CONTENT WARNING: This article mentions and contains descriptions of child sexual abuse.

The Australian Press Council has found the Herald Sun newspaper breached its Standards Of Practice when it referred to sexual abuse by a teacher as ‘sex-ed’.

The Herald Sun printed an article on 22 February 2022 that reported on the sexual abuse of a minor by his then-teacher at a Victorian school in the 1990s. The article’s headline was “Out-of-school sex ed” and the subheading: “Female teacher admits violating boys”.

The article reported the case’s court proceedings and stated the teacher “pleaded guilty in the County Court on Friday to several counts of sexual penetration of a child under 16″ and that she “taught one victim how to perform sexual acts”.

The council, which is Australia’s principal body for responding to media complaints, received complaints that the headline was potentially harmful to sexual abuse survivors and minimised the perception of harm done by sexual abusers.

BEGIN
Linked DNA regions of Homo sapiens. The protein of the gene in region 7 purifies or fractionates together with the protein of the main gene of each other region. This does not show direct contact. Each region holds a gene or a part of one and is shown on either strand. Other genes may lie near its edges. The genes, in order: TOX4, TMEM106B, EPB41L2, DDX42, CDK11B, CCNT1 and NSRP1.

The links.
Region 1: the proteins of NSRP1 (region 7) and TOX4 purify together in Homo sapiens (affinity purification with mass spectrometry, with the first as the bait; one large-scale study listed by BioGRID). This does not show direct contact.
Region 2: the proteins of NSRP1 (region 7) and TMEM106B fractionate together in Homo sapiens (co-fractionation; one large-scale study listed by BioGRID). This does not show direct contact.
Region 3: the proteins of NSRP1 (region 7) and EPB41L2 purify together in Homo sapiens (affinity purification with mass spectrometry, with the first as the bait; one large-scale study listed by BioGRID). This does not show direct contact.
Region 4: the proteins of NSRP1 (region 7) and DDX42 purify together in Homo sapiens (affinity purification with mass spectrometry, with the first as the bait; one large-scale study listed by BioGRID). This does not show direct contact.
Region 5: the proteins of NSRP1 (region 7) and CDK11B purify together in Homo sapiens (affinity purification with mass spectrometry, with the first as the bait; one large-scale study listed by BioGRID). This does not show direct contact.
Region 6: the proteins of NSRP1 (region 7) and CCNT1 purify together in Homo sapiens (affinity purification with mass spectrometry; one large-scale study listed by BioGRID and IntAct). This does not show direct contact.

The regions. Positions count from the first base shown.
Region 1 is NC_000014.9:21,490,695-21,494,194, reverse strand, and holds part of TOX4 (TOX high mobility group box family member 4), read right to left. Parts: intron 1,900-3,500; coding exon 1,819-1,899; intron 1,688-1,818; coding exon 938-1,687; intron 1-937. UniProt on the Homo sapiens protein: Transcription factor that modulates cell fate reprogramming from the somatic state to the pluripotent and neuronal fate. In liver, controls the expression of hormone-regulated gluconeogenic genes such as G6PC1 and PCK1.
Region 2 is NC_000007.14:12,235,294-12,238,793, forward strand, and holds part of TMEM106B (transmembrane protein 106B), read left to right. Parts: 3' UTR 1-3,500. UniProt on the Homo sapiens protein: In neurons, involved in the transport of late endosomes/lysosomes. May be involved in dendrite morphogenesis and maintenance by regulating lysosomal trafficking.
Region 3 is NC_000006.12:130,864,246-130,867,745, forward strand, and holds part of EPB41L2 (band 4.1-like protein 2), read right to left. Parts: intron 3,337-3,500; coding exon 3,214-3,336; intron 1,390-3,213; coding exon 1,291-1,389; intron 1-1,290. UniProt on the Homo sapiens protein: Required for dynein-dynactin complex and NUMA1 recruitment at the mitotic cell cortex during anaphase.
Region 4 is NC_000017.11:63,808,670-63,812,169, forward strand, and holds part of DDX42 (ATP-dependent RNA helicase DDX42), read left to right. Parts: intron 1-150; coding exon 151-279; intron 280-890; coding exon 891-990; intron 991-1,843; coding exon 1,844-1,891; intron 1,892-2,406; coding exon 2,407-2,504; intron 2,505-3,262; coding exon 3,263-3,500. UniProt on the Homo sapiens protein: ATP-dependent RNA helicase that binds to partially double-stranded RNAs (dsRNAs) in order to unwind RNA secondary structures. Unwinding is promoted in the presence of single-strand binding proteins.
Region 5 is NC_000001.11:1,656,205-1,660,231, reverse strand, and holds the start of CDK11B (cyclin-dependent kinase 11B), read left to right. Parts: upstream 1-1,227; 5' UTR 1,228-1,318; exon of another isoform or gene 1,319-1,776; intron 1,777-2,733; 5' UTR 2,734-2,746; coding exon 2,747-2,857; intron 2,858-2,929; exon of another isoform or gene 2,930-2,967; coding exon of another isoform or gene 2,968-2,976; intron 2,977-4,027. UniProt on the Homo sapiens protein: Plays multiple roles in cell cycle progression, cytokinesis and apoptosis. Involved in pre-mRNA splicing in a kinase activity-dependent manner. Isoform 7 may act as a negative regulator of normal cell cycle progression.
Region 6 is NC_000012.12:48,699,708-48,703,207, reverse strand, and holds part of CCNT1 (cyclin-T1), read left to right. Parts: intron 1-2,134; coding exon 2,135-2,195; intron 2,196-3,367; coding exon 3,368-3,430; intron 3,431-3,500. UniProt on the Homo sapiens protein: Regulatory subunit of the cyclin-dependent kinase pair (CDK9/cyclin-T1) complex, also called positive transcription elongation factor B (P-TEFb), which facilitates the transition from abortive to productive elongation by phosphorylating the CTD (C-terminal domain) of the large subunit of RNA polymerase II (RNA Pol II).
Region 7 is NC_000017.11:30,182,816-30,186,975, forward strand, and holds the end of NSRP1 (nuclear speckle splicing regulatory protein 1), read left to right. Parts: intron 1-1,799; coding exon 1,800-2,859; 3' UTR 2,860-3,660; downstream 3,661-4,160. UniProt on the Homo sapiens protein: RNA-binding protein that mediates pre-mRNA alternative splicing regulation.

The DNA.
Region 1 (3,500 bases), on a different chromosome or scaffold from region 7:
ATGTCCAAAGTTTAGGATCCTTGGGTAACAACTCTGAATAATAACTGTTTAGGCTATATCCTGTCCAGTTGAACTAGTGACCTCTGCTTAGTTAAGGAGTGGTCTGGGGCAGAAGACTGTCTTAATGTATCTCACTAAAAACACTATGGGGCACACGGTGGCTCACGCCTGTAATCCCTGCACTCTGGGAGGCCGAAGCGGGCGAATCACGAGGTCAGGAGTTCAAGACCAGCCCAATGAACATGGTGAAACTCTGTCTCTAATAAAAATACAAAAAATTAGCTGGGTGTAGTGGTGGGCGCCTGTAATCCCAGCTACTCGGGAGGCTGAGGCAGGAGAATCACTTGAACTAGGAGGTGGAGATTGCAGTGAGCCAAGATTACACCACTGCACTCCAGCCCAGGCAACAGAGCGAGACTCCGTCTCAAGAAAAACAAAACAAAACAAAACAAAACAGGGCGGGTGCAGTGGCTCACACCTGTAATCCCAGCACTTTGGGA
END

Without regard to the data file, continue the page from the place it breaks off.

The council asked the News Corp-owned publication to show how the headline complied with the Council’s Standards of Practice. It asked the Herald Sun to prove the article and headline were factual and presented with reasonable fairness and balance (General Principle 3); and avoided causing offence, distress or prejudice, or a substantial risk to health and safety, without sufficient justification in the public interest (General Principle 6).

The publication argued the report was in the public interest and denied any possibility the headline could be harmful to survivors of abuse.

However, the council ruled the publication failed to take reasonable steps to ensure factual material was presented with reasonable fairness and balance in breach of General Principle 3.

It noted that the use of the word “taught” in the article and describing such acts by a teacher as “sex-ed” diminished the seriousness of the conduct and the emotional effect on the victim. It concluded the publication was also in breach of General Principle 6.

The article is no longer on the Herald Sun website and it has published the verdict of the adjudication.

Image: Getty Images / Andrew Woodley